The most comprehensive assessment of global sources and sinks of nitrous oxide
OCT . 12 2020
Peking University, October 12, 2020: Rising anthropogenic nitrous oxide emissions are jeopardizing climate goals and the Paris Accord, according to a new study published on October 7 in Nature (2020, 586: 248–256). Led by Auburn University under the umbrella of the Global Carbon Project and the International Nitrogen Initiative, the research was undertaken by an international consortium of 57 scientists from 14 countries and 48 research institutions, among which Peking University (PKU) plays an important role.
The significant use of nitrogen fertilizers in the production of food worldwide is increasing concentrations of nitrous oxide in the atmosphere—a greenhouse gas 300 times more potent than carbon dioxide—which remains in the atmosphere longer than a human lifetime.
The study points to an alarming trend affecting climate change: Nitrous oxide has risen 20 percent from pre-industrial levels, and its growth has accelerated over recent decades due to emissions from various human activities.
“The dominant driver of the increase in atmospheric nitrous oxide comes from agriculture, and the growing demand for food and feed for animals will further increase global nitrous oxide emissions,” explains study lead author Tian Hanqin, director of the International Center for Climate and Global Change Research at Auburn University. “There is a conflict between the way we are feeding people and stabilizing the climate.”
The researchers further identify an emerging cause of increased atmospheric nitrous oxide coming from the interaction between global warming and nitrogen additions for food production further enhancing emissions from agriculture. Warmer temperatures tend to increase nitrous oxide emissions.
The study also determined that the largest contributors to global nitrous oxide emissions come from East Asia, South Asia, Africa and South America.
“Emissions from synthetic fertilizers dominate releases in China, India and the U.S., while emissions from the application of livestock manure as fertilizer dominates releases in Africa and South America,” said Zhou Feng, an associate professor and co-author from PKU and one of steering committee member of GCP-INI Global N2O Budget Activity. “The highest growth rates in emissions are found in emerging economies, where crop production and livestock numbers have increased.”
The co-authors agreed that the most surprising result of the study was the finding that current trends in nitrous oxide emissions are not compatible with pathways consistent to achieve the climate goals of the Paris Climate Agreement, or the Paris Accord.
Signed by 195 nations, the agreement aims to strengthen the global response to the threat of climate change by keeping a global temperature rise in the 21st century well below two degrees Celsius above pre-industrial levels, and to pursue efforts to limit the temperature rise even further, to 1.5 degrees Celsius.
“Current emissions are on track to cause global temperature increases above 3 degrees Celsius by the end of this century, twice the temperature target of the Paris Accord,” said Robert Jackson, a professor and coauthor from Stanford University and chair of the Global Carbon Project.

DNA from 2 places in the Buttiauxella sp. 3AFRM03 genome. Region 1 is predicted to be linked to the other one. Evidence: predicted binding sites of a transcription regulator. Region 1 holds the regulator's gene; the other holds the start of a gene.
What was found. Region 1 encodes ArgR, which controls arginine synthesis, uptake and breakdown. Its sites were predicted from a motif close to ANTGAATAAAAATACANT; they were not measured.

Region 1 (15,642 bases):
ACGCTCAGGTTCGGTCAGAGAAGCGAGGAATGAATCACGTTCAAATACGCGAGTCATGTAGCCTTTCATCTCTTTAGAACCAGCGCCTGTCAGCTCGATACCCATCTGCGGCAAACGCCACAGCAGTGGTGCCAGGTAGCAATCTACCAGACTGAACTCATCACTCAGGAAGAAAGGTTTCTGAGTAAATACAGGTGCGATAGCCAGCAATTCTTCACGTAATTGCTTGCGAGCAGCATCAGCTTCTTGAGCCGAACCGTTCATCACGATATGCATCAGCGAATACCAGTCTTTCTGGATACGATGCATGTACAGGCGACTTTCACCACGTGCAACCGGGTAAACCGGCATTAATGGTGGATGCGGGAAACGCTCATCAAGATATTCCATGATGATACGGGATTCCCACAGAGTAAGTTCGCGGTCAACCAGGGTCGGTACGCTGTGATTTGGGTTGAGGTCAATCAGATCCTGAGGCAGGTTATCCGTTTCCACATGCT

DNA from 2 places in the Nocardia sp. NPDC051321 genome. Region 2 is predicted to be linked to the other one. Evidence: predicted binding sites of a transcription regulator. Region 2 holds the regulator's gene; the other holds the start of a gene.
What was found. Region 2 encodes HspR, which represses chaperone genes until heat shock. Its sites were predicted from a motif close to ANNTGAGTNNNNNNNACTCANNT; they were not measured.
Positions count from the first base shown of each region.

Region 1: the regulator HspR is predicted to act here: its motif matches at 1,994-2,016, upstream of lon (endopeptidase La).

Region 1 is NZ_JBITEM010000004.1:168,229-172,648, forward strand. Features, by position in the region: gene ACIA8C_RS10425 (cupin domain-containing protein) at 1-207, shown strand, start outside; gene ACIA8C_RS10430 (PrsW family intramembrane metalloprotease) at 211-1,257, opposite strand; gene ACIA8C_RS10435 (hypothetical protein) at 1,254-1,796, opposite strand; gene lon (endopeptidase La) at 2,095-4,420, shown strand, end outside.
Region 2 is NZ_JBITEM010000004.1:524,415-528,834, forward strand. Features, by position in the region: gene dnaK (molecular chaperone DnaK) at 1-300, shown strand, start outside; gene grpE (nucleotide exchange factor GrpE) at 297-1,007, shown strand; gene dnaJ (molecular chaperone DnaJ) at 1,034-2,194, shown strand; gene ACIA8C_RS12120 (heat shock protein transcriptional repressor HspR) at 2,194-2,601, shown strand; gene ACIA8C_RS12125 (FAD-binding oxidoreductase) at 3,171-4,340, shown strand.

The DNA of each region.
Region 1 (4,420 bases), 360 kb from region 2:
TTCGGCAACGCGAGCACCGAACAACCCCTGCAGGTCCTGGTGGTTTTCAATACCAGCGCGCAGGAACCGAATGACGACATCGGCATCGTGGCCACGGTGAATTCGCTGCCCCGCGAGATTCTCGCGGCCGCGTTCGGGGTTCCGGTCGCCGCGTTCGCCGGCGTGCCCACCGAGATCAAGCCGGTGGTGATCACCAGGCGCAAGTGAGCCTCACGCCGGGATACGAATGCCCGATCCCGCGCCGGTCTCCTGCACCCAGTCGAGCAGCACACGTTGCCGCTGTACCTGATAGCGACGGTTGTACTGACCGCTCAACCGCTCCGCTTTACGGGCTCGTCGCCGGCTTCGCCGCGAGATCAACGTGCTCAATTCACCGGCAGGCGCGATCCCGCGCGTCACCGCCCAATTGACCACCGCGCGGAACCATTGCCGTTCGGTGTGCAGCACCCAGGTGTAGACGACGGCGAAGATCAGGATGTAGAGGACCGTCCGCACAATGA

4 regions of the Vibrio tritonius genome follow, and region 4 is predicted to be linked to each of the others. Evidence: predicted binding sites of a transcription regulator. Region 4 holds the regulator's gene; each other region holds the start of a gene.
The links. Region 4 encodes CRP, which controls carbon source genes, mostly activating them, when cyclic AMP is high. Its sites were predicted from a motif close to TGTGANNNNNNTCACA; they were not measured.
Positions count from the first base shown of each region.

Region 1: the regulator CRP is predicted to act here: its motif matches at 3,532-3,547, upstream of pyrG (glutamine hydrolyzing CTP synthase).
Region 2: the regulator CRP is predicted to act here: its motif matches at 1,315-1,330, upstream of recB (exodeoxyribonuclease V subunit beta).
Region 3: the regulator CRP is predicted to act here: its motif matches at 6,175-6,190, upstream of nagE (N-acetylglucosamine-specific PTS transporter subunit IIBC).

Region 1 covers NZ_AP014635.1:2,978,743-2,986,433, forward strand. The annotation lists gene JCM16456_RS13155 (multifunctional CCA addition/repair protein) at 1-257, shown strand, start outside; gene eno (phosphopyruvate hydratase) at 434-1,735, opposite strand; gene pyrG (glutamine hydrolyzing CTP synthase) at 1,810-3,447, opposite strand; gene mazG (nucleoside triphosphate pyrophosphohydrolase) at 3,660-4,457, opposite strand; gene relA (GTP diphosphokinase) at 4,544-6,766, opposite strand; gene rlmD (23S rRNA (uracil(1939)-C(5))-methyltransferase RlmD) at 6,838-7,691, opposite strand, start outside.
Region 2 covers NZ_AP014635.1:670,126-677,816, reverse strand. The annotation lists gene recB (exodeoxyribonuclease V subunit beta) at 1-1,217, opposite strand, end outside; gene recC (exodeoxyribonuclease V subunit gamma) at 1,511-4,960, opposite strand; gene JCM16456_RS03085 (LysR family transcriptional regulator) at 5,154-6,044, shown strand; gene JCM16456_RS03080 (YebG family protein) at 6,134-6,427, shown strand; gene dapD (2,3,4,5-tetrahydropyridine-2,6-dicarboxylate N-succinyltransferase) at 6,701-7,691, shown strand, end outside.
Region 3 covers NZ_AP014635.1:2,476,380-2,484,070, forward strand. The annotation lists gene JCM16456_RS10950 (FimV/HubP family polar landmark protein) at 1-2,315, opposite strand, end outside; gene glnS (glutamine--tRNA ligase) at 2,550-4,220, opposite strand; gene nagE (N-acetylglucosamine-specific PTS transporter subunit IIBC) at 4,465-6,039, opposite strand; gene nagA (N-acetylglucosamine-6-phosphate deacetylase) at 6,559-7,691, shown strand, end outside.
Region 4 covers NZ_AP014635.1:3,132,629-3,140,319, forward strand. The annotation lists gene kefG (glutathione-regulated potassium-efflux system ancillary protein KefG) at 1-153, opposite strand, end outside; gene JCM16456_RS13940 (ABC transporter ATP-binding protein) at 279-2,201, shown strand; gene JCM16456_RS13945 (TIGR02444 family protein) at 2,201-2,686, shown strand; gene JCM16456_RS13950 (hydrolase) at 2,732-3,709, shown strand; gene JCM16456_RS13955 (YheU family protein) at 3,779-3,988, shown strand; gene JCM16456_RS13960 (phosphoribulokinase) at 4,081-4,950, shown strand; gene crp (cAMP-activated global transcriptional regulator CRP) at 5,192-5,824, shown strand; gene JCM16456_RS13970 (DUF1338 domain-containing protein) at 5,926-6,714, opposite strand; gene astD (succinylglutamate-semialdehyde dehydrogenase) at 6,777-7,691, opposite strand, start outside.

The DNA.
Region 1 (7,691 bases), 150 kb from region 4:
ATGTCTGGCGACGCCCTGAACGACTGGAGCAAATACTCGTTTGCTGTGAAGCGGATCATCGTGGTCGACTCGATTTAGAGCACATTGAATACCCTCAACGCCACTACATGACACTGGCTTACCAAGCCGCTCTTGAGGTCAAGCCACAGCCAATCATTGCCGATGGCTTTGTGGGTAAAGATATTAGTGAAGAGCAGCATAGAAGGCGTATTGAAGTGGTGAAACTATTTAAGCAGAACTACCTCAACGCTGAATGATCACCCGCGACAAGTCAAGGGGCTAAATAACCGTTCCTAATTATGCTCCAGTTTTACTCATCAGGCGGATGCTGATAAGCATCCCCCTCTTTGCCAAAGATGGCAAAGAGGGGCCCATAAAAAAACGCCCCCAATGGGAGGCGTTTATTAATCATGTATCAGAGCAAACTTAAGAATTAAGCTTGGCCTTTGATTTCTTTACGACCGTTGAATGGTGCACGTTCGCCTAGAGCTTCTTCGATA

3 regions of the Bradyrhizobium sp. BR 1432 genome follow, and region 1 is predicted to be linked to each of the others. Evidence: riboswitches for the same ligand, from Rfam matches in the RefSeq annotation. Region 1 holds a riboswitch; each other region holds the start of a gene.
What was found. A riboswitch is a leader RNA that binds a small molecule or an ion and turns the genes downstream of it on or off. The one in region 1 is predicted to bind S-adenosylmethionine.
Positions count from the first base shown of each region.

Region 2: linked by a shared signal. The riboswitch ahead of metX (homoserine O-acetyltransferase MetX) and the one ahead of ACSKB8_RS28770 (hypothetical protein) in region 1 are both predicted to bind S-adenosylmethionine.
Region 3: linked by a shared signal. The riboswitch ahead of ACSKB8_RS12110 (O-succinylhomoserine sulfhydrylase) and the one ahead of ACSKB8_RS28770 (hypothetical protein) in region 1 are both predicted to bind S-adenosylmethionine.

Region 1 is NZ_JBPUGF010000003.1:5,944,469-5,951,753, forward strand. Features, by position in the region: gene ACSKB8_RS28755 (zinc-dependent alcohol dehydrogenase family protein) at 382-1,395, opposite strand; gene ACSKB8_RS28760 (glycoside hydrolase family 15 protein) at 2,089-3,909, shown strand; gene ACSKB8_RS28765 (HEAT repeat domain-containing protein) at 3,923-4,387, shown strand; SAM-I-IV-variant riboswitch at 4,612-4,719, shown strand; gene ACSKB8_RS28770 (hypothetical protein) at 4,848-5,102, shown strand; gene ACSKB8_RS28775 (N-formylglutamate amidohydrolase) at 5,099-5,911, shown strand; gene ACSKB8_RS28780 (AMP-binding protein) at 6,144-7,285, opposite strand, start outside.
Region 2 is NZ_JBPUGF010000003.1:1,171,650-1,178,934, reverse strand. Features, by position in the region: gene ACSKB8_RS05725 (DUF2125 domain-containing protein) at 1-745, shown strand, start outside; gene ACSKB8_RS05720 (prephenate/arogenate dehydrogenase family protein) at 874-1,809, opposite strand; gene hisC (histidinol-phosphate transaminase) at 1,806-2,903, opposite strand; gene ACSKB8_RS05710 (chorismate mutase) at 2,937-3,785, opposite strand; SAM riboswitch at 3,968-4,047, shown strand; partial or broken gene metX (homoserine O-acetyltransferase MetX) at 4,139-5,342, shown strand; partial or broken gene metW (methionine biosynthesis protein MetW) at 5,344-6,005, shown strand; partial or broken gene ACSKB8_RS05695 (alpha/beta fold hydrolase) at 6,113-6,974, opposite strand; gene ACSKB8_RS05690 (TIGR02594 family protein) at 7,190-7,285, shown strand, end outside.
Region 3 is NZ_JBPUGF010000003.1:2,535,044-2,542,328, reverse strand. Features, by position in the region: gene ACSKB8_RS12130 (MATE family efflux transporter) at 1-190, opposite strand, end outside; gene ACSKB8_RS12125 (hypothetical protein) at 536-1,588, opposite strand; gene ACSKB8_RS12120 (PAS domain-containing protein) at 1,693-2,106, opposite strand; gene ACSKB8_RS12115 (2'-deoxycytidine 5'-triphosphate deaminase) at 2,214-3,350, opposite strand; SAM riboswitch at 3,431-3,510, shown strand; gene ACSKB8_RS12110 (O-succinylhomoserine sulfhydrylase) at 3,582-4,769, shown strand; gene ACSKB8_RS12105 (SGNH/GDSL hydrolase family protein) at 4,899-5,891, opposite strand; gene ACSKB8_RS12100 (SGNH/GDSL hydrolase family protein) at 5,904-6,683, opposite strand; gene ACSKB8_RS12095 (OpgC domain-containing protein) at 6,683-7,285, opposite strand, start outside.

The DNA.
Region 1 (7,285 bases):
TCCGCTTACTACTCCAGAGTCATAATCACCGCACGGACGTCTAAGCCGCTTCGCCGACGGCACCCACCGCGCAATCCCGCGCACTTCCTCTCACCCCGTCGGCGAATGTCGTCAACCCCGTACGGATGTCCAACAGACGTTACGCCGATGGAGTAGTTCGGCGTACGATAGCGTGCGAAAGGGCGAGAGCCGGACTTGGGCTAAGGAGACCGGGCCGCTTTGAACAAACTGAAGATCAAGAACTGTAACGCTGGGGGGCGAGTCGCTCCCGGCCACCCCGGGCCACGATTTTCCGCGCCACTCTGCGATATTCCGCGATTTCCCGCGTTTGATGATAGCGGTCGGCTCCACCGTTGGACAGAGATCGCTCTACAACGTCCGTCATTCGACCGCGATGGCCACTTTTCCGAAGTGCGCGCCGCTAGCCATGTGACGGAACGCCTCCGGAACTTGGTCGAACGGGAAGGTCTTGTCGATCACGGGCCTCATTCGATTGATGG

However, opportunities to reduce nitrous oxide emissions do exist, said Wilfried Winiwarter, a senior research scholar with the International Institute of Applied Systems Analysis in Austria and former director of the International Nitrogen Initiative and its European center.
“Europe is the only region in the world that has successfully reduced nitrous oxide emissions over the past two decades,” Winiwarter said. “Industrial and agricultural policies to reduce greenhouse gases and air pollution and to optimize fertilizer use efficiencies have proven to be effective. Still, further efforts will be required, in Europe as well as globally.”
Rona Thompson, a senior scientist from the Norwegian Institute for Air Research, was another study co-leader.
“This study shows that we now have a comprehensive understanding of the nitrous oxide budget, including climate impacts,” Thompson said. “We are able to assess and quantify measures to reduce nitrous oxide emissions, and many of these measures will also improve water and air quality, benefiting both human health and ecosystems.”
Study co-leader Josep “Pep” Canadell, chief scientist in the Climate Science Center at the Australia-based Commonwealth Scientific and Industrial Research Organisation and executive director of the Global Carbon Project, agreed the research is significant and urgent.
“This new analysis calls for a full-scale rethink in the ways we use and abuse nitrogen fertilizers globally and urges us to adopt more sustainable practices in the way we produce food, including the reduction of food waste,” Canadell said. “These findings underscore the urgency and opportunities to mitigate nitrous oxide emissions worldwide to avoid the worst of climate impacts.”
Francesco Tubiello, a senior statistician and team leader for Agri-Environmental Statistics in the Food and Agriculture Organization of the United Nations, added, “Many of the actions to improve nitrogen use efficiency and improve crop and livestock productivity, required now to begin reducing these emissions, are also needed to achieve sustainable and productive agriculture under the United Nation’s 2030 Agenda for Sustainable Development Goals.”
Sources: School of Forestry and Wildlife Sciences, Auburn University, College of Urban and Environmental Sciences, Peking University